As we get closer and closer to our end goal of having built a functioning solar car, there is one missing piece of the puzzle that grows increasingly more apparent: How can we have a functioning solar car without solar panels? While we have made progress on this front, there is still quite a bit of work that needs to be done.
Late in the previous year, we began researching and designing potential solar panels. This process involved choosing what types of solar cells we would be using, what our array would look like, how many individual panels would fit into the array, and much more. Finally, we settled on a 484-cell layout arranged into seven individual panels sections. To make this work we also decided to use three MPPTs to monitor and maximize how much power we could get from the solar panels.
We ordered several sample arrays, and tested different methods to access connections and while still protecting the cells from cracking. After countless weeks of research, conversation with manufacturers, and testing, we ordered the panels we intended to put on the car. Due to significant shipping delays posed by the COVID-19 pandemic, the panels did not arrive at our workshop until after quite a few months had passed. Now, we are in the process of building the array that was shipped to us and beginning testing on the solar panels themselves.
One of the key concepts that we have changed in the 2021 solar car from the 2019 one is the blended solar panel. This means that instead of elevating the solar panels above the main frame, we have integrated iot into the top sheet of the car. This means that we must build a frame that both fits at the top of the car, is removable, and capable of holding the solar panels. We have made it our goal to make the majority of this frame out of composite to both save weight and increase the overall strength of the car. We are currently anticipating this process to take a month to complete and are hoping to have a finished car by the end of April.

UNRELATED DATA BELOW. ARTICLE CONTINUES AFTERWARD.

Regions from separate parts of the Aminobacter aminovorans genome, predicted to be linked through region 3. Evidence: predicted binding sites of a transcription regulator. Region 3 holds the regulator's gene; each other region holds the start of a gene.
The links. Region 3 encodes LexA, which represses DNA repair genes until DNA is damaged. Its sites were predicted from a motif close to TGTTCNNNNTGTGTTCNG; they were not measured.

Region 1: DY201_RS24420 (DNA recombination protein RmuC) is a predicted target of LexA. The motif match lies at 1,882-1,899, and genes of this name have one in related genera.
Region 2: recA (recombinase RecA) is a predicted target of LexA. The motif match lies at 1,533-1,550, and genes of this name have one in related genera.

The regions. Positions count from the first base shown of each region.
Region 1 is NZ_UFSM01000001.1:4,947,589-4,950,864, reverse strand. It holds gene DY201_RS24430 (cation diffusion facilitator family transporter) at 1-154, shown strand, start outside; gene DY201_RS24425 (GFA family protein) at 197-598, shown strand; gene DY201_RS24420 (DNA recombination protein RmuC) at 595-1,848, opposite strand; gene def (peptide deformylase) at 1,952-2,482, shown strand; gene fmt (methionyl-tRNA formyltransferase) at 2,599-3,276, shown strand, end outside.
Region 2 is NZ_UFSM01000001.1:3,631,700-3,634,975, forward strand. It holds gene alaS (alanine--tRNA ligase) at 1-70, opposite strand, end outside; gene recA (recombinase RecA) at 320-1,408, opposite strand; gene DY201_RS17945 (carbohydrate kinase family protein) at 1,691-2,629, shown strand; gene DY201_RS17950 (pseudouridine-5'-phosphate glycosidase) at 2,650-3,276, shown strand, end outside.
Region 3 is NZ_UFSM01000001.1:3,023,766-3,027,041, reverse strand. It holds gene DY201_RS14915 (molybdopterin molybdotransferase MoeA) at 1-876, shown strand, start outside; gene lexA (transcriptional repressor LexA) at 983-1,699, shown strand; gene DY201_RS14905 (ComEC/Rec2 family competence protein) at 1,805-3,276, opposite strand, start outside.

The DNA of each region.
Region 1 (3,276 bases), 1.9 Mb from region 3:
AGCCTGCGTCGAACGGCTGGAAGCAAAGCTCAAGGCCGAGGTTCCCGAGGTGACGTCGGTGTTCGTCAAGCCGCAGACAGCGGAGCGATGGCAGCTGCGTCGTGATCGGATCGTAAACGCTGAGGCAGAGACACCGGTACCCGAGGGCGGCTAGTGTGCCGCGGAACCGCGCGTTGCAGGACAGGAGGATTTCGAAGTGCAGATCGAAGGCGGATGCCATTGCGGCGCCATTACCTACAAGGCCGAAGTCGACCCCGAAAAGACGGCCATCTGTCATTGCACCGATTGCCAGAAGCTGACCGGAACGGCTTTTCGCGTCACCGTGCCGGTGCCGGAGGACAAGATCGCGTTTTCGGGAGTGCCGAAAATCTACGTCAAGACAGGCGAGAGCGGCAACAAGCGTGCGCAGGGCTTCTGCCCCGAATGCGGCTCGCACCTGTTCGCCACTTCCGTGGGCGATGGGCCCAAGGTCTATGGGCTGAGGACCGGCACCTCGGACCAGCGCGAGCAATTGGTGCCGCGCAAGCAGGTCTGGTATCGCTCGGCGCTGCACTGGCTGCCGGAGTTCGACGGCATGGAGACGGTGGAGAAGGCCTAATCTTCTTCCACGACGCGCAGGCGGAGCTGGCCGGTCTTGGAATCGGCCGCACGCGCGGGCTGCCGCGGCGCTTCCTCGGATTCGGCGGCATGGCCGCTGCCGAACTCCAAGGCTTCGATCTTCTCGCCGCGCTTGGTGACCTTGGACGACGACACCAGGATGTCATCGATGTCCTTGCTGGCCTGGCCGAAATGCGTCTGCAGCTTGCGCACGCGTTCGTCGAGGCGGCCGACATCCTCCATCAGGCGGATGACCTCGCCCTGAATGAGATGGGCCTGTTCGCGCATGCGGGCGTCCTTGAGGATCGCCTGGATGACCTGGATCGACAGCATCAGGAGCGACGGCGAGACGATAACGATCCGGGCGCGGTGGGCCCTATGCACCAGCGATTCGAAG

Building the carbon fiber frame alone will likely take quite a bit of time. Some weeks back, we built a table on which to cut the carbon fiber sheets. Since the manufacturing of this array fram will be mostly out of composites, it will require a lot of patience and waiting around. It is a super delicate job that must be done with precision. The process of joining the parts of the frame itself will look quite similar to the battery box build project we worked on over winter break last year. The carbon fiber sheets will be joined using fiberglass tape and epoxy, each layer of epoxy will take several hours to dry and will need to be sanded in between layers.
After we finish the frame, we will then work on the installation of power leads and bypass diodes on the back surface of the solar panels. We will use a soldering iron to remove the plastic layers that surround the solar cells just enough to access the pre installed connectors for the bypass diodes and output leads. We will have to solder each power lead and bypass diode individually. Once more, not unlike the battery build process of last winter. This process must be done with extreme caution so as not to damage any of the solar cells.
We’re looking forward to better weather and cannot wait to make progress on this project. Time to get moving!